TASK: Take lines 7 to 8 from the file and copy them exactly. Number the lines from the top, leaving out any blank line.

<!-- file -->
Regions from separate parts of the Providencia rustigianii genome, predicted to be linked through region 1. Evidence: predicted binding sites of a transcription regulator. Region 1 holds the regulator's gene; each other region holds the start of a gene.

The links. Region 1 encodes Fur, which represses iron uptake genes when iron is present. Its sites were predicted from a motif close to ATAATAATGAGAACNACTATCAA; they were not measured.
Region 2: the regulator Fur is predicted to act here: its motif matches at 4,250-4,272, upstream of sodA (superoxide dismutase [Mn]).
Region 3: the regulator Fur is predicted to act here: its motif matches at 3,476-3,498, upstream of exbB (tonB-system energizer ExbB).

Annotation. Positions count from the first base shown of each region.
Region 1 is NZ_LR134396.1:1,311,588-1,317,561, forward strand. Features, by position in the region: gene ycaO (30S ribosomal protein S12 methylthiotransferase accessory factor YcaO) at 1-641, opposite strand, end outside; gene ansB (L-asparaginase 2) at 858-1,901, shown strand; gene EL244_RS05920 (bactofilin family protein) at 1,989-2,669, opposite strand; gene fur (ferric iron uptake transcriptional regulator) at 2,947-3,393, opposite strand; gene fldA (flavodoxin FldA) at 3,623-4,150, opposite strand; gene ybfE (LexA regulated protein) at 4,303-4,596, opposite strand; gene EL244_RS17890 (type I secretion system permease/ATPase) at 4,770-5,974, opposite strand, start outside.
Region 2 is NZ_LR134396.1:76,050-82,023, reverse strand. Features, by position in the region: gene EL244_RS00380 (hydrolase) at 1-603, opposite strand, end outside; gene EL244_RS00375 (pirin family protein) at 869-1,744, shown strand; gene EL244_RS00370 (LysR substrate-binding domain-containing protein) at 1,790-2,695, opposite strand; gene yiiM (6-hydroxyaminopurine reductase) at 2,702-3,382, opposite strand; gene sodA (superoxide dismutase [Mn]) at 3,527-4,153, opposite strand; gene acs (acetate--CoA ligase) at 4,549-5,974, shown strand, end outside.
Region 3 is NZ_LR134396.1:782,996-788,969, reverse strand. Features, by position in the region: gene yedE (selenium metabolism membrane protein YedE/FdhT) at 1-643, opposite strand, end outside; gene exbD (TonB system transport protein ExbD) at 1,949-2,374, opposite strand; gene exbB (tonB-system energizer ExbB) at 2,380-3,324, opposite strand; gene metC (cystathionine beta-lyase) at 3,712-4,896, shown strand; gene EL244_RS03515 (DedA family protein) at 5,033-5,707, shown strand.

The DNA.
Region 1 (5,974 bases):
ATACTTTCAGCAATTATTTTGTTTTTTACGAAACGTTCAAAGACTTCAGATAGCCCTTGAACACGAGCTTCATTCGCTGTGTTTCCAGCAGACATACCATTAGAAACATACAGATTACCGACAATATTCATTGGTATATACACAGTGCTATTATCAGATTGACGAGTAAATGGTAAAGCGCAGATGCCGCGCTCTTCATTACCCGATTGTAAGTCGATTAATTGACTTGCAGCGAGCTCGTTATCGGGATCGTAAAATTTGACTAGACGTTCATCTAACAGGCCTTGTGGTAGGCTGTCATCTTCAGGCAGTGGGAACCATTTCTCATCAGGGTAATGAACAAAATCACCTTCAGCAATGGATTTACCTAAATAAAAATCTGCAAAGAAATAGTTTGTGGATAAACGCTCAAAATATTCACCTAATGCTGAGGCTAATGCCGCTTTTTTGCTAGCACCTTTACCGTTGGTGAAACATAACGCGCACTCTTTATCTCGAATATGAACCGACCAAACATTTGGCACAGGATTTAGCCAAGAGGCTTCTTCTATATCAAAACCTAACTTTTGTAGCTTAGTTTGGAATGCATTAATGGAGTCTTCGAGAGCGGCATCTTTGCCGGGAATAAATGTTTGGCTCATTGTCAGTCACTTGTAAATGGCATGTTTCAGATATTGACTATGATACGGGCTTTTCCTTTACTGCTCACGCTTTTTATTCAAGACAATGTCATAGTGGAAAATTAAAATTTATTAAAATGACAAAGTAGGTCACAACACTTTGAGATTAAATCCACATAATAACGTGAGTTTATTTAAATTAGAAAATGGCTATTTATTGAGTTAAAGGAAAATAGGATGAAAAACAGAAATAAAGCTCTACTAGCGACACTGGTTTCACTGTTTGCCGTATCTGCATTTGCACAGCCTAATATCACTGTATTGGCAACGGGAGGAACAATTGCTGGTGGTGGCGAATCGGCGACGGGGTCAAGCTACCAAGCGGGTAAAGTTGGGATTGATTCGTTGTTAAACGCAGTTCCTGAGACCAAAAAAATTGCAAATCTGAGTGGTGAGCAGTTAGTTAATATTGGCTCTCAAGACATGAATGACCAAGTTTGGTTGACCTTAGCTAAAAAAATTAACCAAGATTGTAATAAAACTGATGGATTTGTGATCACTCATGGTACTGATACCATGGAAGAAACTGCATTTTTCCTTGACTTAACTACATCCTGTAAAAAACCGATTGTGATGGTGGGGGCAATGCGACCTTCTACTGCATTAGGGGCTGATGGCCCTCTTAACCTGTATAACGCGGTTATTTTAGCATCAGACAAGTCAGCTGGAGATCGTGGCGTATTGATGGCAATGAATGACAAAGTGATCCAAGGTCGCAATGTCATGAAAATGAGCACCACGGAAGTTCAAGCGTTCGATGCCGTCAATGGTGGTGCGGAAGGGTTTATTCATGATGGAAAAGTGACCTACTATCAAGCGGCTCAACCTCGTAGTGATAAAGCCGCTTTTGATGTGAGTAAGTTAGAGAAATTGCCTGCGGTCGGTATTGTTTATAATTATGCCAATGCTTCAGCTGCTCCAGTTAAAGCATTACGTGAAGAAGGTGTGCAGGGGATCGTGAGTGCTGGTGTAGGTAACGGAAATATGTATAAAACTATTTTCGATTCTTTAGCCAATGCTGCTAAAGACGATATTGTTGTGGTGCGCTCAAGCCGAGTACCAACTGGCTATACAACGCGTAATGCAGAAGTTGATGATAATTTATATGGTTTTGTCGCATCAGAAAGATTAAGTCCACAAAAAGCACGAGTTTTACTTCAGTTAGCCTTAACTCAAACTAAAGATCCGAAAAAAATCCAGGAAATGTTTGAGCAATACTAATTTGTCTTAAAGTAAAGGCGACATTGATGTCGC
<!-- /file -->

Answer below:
Region 2 is NZ_LR134396.1:76,050-82,023, reverse strand. Features, by position in the region: gene EL244_RS00380 (hydrolase) at 1-603, opposite strand, end outside; gene EL244_RS00375 (pirin family protein) at 869-1,744, shown strand; gene EL244_RS00370 (LysR substrate-binding domain-containing protein) at 1,790-2,695, opposite strand; gene yiiM (6-hydroxyaminopurine reductase) at 2,702-3,382, opposite strand; gene sodA (superoxide dismutase [Mn]) at 3,527-4,153, opposite strand; gene acs (acetate--CoA ligase) at 4,549-5,974, shown strand, end outside.
Region 3 is NZ_LR134396.1:782,996-788,969, reverse strand. Features, by position in the region: gene yedE (selenium metabolism membrane protein YedE/FdhT) at 1-643, opposite strand, end outside; gene exbD (TonB system transport protein ExbD) at 1,949-2,374, opposite strand; gene exbB (tonB-system energizer ExbB) at 2,380-3,324, opposite strand; gene metC (cystathionine beta-lyase) at 3,712-4,896, shown strand; gene EL244_RS03515 (DedA family protein) at 5,033-5,707, shown strand.